Ostensibly, there was still no issue between Bale and Zidane, who continued to publicly state that the squad was fully united. However, Bale has started just six games for Real since the flag was first raised.

Hardly surprising, then, that he could barely bring himself to celebrate Madrid’s 34th title.

It has been claimed that Bale no longer wants to play football; that he is only motivated by cash.

However, he clearly still cares about Wales – just not Madrid. If no other club agrees to meet his wage demands, he is more than happy to stay at the Bernabeu for another two years. The attitude is, if Madrid don’t want to play him, that’s their problem.

It’s hardly a sad situation, of course, particularly in the current economic climate: Bale is a Champions League-winning multi-millionaire.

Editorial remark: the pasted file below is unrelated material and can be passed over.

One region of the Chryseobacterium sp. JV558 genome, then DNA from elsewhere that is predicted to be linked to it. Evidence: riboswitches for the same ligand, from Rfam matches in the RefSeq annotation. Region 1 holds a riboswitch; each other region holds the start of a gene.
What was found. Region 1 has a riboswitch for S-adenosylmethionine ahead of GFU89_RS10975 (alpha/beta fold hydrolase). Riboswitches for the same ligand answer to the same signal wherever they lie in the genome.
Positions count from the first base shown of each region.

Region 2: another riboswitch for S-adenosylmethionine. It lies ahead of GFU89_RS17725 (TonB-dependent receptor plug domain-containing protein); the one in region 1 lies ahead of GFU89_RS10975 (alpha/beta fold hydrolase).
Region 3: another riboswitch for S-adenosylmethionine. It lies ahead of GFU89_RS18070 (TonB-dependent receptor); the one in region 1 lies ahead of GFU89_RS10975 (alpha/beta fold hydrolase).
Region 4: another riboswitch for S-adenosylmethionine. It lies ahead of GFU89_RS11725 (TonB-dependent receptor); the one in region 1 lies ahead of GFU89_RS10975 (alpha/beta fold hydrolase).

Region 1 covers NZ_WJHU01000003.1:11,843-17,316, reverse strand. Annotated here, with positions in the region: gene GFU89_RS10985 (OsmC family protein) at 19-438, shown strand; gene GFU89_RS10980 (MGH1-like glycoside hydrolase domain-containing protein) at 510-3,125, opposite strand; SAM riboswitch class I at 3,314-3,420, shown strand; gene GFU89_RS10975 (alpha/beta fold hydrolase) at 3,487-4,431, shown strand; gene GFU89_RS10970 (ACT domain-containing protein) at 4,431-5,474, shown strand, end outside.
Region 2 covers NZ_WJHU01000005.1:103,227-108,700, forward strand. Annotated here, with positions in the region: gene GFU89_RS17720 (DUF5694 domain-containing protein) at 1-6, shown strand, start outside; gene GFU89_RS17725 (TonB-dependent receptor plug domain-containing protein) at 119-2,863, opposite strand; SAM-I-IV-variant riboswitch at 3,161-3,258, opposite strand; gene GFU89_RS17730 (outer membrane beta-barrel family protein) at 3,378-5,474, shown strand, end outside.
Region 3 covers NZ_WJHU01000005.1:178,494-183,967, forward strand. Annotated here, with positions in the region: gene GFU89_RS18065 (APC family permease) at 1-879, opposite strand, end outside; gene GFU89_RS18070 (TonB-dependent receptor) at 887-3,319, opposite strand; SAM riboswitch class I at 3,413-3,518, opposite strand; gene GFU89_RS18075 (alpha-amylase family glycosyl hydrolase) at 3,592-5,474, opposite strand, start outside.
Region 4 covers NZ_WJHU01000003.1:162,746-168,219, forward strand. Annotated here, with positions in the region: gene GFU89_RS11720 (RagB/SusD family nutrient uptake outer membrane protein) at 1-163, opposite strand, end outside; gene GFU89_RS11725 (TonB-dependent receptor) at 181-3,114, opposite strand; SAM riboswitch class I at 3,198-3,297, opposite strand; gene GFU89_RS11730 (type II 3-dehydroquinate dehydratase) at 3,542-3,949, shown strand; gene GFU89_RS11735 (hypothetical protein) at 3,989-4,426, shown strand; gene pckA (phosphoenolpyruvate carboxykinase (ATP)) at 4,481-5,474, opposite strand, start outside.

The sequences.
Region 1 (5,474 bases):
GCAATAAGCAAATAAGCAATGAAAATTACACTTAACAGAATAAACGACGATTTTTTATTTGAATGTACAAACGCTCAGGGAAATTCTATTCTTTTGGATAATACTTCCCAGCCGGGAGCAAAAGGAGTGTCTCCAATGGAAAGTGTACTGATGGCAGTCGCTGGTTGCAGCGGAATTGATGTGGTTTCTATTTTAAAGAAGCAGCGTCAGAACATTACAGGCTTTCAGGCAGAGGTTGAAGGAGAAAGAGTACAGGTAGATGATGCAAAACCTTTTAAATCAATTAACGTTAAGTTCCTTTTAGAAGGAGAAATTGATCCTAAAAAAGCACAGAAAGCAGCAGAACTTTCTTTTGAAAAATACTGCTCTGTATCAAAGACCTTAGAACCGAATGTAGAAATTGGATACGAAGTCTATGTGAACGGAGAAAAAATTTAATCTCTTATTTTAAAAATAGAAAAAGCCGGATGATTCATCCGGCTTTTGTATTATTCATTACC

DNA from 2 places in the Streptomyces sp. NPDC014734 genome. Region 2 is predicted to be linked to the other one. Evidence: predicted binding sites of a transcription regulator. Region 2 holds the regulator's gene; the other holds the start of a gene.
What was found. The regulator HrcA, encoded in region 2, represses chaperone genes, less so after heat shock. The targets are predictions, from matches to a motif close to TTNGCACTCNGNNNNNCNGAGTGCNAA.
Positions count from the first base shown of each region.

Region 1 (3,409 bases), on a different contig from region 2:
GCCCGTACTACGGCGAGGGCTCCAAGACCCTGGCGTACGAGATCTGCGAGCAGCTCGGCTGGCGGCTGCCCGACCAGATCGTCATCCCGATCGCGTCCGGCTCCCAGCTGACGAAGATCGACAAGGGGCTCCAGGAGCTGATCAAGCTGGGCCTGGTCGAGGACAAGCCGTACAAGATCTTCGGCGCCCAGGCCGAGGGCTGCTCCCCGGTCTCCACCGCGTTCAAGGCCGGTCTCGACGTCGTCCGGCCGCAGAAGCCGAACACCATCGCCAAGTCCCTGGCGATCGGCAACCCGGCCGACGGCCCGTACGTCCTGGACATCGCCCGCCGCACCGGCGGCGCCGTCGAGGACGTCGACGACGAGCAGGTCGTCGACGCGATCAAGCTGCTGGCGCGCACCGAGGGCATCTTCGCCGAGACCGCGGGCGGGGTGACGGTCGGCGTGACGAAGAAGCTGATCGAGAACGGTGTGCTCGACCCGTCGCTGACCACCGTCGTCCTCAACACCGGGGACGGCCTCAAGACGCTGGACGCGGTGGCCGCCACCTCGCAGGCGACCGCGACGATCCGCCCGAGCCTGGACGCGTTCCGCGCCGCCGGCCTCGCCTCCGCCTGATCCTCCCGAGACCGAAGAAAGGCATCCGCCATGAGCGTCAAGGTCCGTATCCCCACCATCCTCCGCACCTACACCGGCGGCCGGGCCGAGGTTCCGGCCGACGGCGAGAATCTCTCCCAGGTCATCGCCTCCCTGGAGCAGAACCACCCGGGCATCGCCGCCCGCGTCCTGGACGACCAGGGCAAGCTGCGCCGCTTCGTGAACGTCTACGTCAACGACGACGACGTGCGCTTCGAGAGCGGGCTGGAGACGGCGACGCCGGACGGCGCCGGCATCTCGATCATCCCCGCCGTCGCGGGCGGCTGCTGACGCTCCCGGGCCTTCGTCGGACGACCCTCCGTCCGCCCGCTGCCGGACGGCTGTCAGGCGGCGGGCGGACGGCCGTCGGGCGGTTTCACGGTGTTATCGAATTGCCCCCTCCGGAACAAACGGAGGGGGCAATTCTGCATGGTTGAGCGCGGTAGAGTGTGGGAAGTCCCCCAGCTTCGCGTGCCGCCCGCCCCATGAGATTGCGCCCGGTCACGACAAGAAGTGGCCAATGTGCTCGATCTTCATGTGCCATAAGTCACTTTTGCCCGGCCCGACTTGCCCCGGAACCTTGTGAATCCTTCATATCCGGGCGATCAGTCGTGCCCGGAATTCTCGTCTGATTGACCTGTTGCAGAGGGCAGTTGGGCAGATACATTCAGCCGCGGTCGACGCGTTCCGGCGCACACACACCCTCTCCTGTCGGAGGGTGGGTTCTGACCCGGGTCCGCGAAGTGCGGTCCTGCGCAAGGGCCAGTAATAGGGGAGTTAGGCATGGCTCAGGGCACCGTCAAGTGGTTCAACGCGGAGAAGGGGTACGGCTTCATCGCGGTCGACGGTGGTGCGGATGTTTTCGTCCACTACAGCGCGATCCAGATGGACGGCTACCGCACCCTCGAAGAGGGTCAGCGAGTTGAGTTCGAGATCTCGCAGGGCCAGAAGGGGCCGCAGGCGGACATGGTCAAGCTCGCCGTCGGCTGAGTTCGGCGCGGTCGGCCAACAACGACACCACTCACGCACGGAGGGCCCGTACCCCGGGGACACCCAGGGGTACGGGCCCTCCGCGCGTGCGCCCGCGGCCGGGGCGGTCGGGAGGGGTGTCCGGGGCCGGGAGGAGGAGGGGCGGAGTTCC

As Barnett said last month, “He has a very nice lifestyle, so I don’t see why he wouldn’t probably see his career out in Madrid.

“Financially, he will want enough for the rest of his life, and his children and grandchildren. He’s won nearly everything in the world except the World Cup.

“To come back and play [in the Premier League] would be a big thing but I don’t think he wants to do that at the moment as he’s quite happy to play at Real Madrid.

“It’s his life.”

These are also his few remaining years as a professional, though. And he’s wasting them, by wasting Real’s money.

Only Bale will know if that feels like a price worth paying.